Don Juan By Lord Byron Canto V

But nature teaches more than power can spoil,
  And, when a strong although a strange sensation
Moves — female hearts are such a genial soil
  For kinder feelings, whatsoe'er their nation,
They naturally pour the 'wine and oil,'
  Samaritans in every situation;
And thus Gulbeyaz, though she knew not why,
Felt an odd glistening moisture in her eye.

But tears must stop like all things else; and soon
  Juan, who for an instant had been moved
To such a sorrow by the intrusive tone
  Of one who dared to ask if 'he had loved,'
Call'd back the stoic to his eyes, which shone
  Bright with the very weakness he reproved;
And although sensitive to beauty, he
Felt most indignant still at not being free.

Gulbeyaz, for the first time in her days,
  Was much embarrass'd, never having met
In all her life with aught save prayers and praise;
  And as she also risk'd her life to get
Him whom she meant to tutor in love's ways
  Into a comfortable tete-a-tete,
To lose the hour would make her quite a martyr,
And they had wasted now almost a quarter.

I also would suggest the fitting time
  To gentlemen in any such like case,
That is to say in a meridian clime —
  With us there is more law given to the chase,
But here a small delay forms a great crime:
  So recollect that the extremest grace
Is just two minutes for your declaration —
A moment more would hurt your reputation.

Juan's was good; and might have been still better,
  But he had got Haidee into his head:
However strange, he could not yet forget her,
  Which made him seem exceedingly ill-bred.
Gulbeyaz, who look'd on him as her debtor
  For having had him to her palace led,
Began to blush up to the eyes, and then
Grow deadly pale, and then blush back again.

At length, in an imperial way, she laid
  Her hand on his, and bending on him eyes
Which needed not an empire to persuade,
  Look'd into his for love, where none replies:
Her brow grew black, but she would not upbraid,
  That being the last thing a proud woman tries;
She rose, and pausing one chaste moment, threw
Herself upon his breast, and there she grew.

This was an awkward test, as Juan found,
  But he was steel'd by sorrow, wrath, and pride:
With gentle force her white arms he unwound,
  And seated her all drooping by his side,
Then rising haughtily he glanced around,
  And looking coldly in her face, he cried,
'The prison'd eagle will not pair, nor
Serve a Sultana's sensual phantasy.

'Thou ask'st if I can love? be this the proof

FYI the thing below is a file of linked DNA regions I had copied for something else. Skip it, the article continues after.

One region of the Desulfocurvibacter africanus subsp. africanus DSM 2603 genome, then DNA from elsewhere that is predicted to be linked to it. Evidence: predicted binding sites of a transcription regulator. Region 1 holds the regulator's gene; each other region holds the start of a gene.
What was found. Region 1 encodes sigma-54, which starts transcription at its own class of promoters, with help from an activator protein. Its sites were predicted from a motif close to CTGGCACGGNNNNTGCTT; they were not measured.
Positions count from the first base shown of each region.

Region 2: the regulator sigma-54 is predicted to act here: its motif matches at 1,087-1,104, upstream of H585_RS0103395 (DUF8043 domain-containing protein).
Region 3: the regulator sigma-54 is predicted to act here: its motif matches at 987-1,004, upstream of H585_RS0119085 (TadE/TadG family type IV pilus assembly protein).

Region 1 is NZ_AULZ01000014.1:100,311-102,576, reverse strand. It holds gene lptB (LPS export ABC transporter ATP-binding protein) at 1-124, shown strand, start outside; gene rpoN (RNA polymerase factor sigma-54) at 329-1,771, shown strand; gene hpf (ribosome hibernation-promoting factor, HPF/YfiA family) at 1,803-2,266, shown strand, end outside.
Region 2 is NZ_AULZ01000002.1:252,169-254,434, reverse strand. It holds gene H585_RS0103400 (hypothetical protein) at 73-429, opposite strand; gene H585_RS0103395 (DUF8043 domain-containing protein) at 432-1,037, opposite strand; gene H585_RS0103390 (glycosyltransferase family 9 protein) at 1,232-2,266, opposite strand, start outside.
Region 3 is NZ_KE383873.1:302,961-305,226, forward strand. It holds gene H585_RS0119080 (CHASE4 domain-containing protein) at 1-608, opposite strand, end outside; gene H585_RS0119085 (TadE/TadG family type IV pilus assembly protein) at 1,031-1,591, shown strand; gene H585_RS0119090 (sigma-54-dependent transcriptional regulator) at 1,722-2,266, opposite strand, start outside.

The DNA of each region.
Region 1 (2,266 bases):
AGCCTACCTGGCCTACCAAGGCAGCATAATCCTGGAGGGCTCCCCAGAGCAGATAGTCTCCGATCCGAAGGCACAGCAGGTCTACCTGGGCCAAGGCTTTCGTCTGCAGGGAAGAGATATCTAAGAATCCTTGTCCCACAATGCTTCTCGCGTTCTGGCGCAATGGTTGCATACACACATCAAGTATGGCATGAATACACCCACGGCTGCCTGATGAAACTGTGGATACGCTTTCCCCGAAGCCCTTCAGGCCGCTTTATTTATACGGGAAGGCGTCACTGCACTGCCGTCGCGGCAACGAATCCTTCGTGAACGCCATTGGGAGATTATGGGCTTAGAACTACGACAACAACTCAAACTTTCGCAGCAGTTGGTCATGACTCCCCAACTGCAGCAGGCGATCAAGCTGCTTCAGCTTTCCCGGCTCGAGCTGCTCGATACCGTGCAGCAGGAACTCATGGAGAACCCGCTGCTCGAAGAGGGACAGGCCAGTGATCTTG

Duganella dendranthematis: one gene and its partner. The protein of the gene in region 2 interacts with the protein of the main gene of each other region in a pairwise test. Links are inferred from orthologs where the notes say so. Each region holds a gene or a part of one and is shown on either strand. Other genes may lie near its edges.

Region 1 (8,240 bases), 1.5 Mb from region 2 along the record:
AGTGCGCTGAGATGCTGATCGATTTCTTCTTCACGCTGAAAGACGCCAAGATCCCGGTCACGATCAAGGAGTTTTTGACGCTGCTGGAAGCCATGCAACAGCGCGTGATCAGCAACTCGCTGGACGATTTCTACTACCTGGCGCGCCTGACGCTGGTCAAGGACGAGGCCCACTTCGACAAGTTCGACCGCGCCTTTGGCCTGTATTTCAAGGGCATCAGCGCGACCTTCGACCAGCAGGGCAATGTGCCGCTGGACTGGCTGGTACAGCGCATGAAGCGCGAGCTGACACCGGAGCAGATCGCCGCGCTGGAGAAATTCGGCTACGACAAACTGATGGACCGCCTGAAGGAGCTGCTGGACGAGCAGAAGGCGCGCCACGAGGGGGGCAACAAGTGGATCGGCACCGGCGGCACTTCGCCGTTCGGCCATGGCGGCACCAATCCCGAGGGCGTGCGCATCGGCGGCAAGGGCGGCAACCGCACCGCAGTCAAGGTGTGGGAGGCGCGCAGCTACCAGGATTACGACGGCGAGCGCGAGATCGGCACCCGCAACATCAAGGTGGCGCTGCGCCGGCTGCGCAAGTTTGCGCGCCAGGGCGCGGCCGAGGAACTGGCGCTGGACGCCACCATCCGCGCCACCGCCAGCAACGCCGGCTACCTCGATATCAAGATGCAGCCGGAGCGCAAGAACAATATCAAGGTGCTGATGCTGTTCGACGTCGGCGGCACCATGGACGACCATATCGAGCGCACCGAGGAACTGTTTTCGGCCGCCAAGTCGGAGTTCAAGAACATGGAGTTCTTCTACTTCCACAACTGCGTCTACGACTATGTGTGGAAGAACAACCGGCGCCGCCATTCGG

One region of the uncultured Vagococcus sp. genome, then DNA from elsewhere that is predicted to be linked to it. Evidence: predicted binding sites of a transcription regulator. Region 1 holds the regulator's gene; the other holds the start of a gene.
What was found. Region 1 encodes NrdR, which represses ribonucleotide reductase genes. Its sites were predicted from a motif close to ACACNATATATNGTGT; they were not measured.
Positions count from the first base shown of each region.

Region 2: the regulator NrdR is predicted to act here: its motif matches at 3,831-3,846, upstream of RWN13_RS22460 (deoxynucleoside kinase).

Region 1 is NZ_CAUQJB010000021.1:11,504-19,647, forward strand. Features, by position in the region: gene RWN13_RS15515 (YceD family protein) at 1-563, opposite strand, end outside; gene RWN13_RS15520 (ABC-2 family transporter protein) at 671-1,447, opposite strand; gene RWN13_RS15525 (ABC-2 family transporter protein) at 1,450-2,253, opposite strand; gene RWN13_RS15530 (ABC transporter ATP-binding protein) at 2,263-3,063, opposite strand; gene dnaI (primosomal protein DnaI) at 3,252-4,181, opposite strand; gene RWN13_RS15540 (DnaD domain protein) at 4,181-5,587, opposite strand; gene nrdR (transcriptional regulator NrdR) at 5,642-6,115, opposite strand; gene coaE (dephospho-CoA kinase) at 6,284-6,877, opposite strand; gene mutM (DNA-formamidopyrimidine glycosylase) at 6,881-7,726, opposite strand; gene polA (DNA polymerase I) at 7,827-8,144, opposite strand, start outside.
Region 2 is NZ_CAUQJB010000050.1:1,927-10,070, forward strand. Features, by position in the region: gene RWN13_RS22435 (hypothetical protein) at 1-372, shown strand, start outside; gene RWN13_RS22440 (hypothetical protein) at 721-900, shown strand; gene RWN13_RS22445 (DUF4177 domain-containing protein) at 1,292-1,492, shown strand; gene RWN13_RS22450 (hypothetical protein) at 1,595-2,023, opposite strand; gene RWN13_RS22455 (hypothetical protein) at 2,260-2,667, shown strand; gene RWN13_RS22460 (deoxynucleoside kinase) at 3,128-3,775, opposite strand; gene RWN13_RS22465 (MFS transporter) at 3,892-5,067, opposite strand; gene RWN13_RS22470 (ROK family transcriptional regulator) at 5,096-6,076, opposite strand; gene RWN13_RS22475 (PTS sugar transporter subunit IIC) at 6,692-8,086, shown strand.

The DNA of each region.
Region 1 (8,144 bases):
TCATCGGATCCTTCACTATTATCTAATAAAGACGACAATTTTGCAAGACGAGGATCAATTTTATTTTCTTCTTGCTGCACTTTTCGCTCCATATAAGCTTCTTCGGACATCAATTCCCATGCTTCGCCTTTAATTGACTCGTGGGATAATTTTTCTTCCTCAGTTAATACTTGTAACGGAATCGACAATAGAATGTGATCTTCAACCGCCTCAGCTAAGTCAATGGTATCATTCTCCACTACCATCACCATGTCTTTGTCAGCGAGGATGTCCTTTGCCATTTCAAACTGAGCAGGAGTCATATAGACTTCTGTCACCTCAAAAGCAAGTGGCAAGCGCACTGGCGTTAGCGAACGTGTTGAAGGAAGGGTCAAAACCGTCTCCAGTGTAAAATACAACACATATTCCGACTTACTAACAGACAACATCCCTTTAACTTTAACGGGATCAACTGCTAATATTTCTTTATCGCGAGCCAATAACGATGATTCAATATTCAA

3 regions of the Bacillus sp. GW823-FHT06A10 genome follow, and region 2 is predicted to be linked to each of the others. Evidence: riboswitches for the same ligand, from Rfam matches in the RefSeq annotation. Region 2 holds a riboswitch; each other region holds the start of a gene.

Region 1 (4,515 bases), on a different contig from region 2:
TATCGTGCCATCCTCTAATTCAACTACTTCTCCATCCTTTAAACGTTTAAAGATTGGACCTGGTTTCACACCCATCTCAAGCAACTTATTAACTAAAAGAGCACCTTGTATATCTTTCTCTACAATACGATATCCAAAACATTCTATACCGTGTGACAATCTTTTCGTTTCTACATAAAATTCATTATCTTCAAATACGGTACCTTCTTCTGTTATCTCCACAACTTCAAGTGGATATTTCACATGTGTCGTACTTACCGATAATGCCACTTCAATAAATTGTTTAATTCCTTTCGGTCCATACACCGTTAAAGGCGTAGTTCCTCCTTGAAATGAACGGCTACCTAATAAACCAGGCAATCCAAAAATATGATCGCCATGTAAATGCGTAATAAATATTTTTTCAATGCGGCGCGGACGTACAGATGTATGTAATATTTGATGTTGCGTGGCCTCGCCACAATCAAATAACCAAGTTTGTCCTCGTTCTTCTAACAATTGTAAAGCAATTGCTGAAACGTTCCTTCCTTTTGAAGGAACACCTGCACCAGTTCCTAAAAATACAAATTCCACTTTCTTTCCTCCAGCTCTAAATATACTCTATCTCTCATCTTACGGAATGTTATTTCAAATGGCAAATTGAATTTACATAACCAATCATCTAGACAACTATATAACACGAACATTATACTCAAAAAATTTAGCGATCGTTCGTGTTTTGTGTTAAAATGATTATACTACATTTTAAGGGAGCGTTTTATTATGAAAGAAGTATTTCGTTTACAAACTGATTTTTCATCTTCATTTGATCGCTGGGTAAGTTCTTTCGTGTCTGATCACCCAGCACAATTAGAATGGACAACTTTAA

How much I have loved — that I love not thee!
In this vile garb, the distaff, web, and woof,
  Were fitter for me: Love is for the free!
I am not dazzled by this splendid roof,
  Whate'er thy power, and great it seems to be;
Heads bow, knees bend, eyes watch around a throne,
And hands obey — our hearts are still our own.'

This was a truth to us extremely trite;
  Not so to her, who ne'er had heard such things:
She deem'd her least command must yield delight,
  Earth being only made for queens and kings.
If hearts lay on the left side or the right
  She hardly knew, to such perfection brings
Legitimacy its born votaries, when
Aware of their due royal rights o'er men.

Besides, as has been said, she was so fair
  As even in a much humbler lot had made
A kingdom or confusion anywhere,
  And also, as may be presumed, she laid
Some stress on charms, which seldom are, if e'er,
  By their possessors thrown into the shade:
She thought hers gave a double 'right divine;'
And half of that opinion 's also mine.

Remember, or (if you can not) imagine,
  Ye, who have kept your chastity when young,
While some more desperate dowager has been waging
  Love with you, and been in the dog-days stung
By your refusal, recollect her raging!
  Or recollect all that was said or sung
On such a subject; then suppose the face
Of a young downright beauty in this case.

Suppose, — but you already have supposed,
  The spouse of Potiphar, the Lady Booby,
Phaedra, and all which story has disclosed
  Of good examples; pity that so few by
Poets and private tutors are exposed,
  To educate — ye youth of Europe — you by!
But when you have supposed the few we know,
You can't suppose Gulbeyaz' angry brow.

Back to Top

Take the Quiz

After Don Juan escapes from Constantinople, he is embroiled in the battle of




Quiz